Palin, Levin Bring the Conservative Fight to Christie's Backyard
Sarah Palin and Mark Levin are hitting the Garden State this weekend in the hopes of buoying Republican Senate candidate Steve Lonegan's campaign against Cory Booker. In the process, their appearance in the "largest grassroots campaign event in New Jersey history" will serve to remind establishment Republicans why abandoning New Jersey to Democrats and media darlings was a mistake.
Palin and Levin are the latest in a string of big-name Republicans (Sen. Rand Paul and Gov. Chris Christie among them) to lend their support to Lonegan, running on a Tea Party platform that has opponent Booker branding him a "flame-thrower." They are taking their support one step further, however, by bringing the enthusiasm of conservative rallies in traditionally red states deep into the heart of New Jersey, the state responsible for electing both Jim McGreevey and Jon Corzine to its highest office and, yes, launching Booker's career.
All traditional wisdom indicates that these may be unfriendly waters for the duo. The rally, which some predict will break state records, places Palin where she is most comfortable—speaking candidly directly to voters—and boosts Lonegan's national stature. Lonegan's immediate chances at a victory against Booker, however, appear slimmer than the candidate, who calls it a "neck and neck" race, admits. The numbers show his deficit against Booker to have narrowed by about 5 points since Christie's endorsement, down from 16 to around 11 percentage points with less than one week to election.
Yet while these polls give Booker a comfortable lead, they also demonstrate that time invested by conservatives in New Jersey races pays off. Whatever the results of Tuesday's election, the presence of conservative stars like Palin and Levin in the state serves to remind conservative voters there that they are not dismissed or forgotten by the Tea Party wing of the movement.
The idea that New Jersey was purple enough for anyone in the Republican Party to invest in campaigning there is something of a novelty of the Tea Party era. The administration of entire counties often falls straight into the hand of the Democrats, particularly the northeastern Hudson and Essex counties. The state Republican party often abstains from running candidates on a municipal level there at all, leading the more conservative elements of those counties to elect nominal Democrats unafraid to cross party lines upon reaching statewide office.
Most notable among these is Democratic mayor and State Senator Brian Stack, who has endorsed Christie's reelection campaign and invited the Republican governor to put his county back in play. Christie's election and subsequent high polling numbers among traditionally elusive voter blocks proved that the rift between New Jersey voters and Republican party values was not a matter of demand but supply. The time he invested in endorsing Lonegan moved the needle enough to justify the effort in an election that conventional wisdom said was a foregone conclusion.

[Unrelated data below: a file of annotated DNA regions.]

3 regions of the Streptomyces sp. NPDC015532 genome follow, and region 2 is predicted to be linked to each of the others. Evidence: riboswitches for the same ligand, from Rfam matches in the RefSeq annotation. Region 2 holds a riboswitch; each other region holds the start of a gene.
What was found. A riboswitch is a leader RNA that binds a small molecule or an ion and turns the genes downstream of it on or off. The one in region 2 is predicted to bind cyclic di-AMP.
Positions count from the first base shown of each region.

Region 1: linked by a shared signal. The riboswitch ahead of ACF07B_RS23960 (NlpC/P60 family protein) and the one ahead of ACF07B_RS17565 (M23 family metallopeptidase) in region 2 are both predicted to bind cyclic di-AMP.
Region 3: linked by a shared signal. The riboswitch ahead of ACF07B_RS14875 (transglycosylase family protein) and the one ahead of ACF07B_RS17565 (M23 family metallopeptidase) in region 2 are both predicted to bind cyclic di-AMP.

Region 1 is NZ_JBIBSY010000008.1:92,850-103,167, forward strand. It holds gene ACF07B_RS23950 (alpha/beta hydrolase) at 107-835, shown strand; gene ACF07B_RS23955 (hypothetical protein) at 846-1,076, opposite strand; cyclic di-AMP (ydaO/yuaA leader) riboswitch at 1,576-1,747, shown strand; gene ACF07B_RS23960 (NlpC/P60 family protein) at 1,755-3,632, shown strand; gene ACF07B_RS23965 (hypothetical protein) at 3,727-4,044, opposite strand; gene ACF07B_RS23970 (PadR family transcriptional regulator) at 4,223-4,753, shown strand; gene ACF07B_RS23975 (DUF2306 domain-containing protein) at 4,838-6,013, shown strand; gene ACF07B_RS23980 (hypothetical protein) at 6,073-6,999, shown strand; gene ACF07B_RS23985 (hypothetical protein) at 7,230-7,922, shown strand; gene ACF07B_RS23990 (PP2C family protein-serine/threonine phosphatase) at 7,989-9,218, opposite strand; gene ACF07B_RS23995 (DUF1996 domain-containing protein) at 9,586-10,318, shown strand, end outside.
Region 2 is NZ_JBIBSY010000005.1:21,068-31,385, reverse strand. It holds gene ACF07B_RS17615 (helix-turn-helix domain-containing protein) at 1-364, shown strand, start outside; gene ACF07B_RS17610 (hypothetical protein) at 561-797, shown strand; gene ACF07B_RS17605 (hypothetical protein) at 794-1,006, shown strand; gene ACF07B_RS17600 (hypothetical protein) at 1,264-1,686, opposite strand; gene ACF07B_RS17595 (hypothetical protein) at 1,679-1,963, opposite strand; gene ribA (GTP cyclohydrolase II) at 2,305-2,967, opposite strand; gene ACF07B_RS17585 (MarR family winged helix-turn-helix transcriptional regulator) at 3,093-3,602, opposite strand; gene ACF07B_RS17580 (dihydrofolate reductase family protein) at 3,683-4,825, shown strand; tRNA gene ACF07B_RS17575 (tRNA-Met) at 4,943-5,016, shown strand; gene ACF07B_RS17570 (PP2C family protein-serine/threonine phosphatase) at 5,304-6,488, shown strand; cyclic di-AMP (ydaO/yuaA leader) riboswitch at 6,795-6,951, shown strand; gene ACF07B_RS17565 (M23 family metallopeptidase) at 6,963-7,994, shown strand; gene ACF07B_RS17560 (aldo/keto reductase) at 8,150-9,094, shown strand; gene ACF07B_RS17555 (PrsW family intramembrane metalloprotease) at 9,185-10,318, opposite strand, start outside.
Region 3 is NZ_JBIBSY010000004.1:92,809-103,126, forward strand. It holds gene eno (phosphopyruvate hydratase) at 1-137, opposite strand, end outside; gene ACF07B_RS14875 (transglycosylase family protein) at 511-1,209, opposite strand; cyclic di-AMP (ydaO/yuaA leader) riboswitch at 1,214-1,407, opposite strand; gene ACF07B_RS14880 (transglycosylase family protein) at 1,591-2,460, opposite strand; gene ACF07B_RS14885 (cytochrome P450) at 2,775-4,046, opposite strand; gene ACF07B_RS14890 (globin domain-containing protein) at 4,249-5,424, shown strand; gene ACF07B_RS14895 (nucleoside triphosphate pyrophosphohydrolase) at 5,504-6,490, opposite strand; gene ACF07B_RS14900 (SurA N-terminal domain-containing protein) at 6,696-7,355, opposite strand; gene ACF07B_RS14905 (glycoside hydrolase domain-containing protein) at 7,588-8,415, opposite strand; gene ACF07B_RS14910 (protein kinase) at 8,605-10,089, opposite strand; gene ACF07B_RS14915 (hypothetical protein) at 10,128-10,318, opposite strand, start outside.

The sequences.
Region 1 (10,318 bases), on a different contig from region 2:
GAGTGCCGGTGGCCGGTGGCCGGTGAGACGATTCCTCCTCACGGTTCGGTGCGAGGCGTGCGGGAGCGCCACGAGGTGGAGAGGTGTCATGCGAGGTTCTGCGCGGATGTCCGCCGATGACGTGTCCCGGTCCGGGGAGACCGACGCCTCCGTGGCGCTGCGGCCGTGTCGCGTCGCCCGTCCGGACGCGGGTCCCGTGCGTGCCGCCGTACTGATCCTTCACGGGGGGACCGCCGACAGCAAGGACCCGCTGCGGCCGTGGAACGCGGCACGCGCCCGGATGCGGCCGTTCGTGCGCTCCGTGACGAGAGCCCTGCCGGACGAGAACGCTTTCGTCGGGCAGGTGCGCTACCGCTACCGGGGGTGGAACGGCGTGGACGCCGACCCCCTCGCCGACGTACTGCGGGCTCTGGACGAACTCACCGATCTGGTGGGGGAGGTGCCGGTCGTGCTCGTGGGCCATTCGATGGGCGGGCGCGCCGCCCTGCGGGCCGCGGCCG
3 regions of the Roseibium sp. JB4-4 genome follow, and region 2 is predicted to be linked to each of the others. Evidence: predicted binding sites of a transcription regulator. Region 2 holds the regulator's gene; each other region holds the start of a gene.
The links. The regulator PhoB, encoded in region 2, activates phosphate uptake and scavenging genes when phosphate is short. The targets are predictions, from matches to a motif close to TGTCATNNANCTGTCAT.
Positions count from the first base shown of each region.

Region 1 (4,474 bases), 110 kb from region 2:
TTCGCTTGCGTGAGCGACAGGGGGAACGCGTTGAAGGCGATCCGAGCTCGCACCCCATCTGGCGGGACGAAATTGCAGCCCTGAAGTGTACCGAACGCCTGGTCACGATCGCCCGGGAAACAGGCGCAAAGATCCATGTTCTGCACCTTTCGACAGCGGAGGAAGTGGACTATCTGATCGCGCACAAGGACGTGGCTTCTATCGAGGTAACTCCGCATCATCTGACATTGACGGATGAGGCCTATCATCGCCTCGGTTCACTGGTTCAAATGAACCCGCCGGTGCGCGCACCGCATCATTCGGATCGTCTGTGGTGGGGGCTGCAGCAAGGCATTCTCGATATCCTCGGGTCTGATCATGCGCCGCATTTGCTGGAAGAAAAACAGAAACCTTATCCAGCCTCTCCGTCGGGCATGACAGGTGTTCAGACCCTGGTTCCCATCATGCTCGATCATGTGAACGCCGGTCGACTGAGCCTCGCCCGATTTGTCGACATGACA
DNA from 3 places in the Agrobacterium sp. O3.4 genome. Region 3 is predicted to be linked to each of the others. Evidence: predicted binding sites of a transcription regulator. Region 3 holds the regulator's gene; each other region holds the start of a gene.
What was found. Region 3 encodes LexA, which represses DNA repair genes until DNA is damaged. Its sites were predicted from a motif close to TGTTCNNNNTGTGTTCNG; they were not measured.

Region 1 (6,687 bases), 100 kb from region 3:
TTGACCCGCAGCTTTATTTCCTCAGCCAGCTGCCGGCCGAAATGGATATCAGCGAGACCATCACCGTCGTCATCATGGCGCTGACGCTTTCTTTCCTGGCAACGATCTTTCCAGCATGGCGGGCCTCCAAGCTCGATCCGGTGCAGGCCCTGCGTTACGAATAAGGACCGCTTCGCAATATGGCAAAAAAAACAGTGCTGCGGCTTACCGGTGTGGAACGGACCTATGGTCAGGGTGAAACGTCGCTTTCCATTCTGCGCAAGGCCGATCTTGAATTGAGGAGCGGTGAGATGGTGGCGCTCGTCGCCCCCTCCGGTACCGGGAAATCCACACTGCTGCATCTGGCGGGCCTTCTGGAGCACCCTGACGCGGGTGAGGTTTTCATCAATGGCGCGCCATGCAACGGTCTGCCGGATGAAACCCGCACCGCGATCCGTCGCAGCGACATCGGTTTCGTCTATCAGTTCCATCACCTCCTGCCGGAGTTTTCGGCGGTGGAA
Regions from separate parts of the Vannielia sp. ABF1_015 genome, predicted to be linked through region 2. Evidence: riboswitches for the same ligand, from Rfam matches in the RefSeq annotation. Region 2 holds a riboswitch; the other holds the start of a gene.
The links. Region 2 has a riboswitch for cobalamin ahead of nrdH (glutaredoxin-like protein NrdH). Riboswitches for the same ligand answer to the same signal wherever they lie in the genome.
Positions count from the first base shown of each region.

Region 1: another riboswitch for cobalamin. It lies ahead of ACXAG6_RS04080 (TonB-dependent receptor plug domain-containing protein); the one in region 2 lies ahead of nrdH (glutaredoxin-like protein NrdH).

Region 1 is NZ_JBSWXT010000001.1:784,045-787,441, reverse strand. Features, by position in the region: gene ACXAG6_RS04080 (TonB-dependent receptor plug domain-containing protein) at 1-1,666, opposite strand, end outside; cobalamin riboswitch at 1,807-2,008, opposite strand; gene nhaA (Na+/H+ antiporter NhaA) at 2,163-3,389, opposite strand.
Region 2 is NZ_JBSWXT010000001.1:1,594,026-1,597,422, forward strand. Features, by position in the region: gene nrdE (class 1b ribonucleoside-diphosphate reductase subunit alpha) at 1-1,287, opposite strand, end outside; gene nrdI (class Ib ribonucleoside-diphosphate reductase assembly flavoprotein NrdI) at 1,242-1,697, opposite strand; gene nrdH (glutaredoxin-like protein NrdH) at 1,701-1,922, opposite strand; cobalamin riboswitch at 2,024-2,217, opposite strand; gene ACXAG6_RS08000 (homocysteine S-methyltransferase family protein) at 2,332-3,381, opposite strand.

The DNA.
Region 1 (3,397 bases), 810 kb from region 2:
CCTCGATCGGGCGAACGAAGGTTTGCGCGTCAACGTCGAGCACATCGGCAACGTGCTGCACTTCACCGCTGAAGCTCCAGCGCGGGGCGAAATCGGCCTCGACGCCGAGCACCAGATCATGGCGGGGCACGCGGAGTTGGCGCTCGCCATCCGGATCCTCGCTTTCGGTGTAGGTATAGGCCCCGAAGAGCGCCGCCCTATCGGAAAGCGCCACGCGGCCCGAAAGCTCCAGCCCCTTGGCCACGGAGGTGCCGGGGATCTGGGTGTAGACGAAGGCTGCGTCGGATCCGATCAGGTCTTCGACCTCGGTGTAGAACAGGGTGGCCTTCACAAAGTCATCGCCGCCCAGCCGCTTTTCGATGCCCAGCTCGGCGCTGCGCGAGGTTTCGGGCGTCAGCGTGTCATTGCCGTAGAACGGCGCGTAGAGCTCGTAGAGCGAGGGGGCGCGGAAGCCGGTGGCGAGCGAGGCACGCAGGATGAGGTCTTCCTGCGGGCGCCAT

Naysayers will argue that Christie's popularity is not a product of his willingness to engage conservative voters but to compromise with liberal ones. This is a chicken-or-egg scenario that fails to take into account that Christie is the candidate was once beloved by conservatives across the country and only began to shift left when Democrats and the national media lent him incentive to do so.
Yes, Christie has become the sort of moderate so difficult to pin to his own party that his Democratic opponent Barbara Buono's attempts at depicting him as a right-wing extremist have been met with little more than scoffing. But Christie learned this in a Pavlovian dance with the media. While the Republican establishment continued to turn a blind eye to the state, the governor learned through experience that catering to the mainstream media's whim can benefit him at the ballot box, and performing otherwise can deprive him of national praise. When he publicly chides the people who pay his salary or makes a viral video with Cory Booker, the cameras all turn to him.
When he works toward achieving conservative goals, the media fall silent—but, often, establishment Republicans fall silent, too. National establishment conservatives give him no incentive to cater to the voters they represent. Palin and Levin's appearances this weekend will send the opposite message: that when someone like Steve Lonegan unabashedly preaches conservative principles, conservatives will lend him support, even when the RNC would sit it out.
In the long run, it indicates to candidates cut from Christie's cloth (arguably a much different one than Lonegan or Palin) that conservatives will not forget that they are in power, that they will be there to praise or condemn the work they do with their words as well as their votes. It may have little impact on Christie's campaign against Buono, but all signs point to the Governor having an entire new term before him to lend his ears to the needs of the voters who will be at Saturday's rally—voters who often go ignored by both party establishments.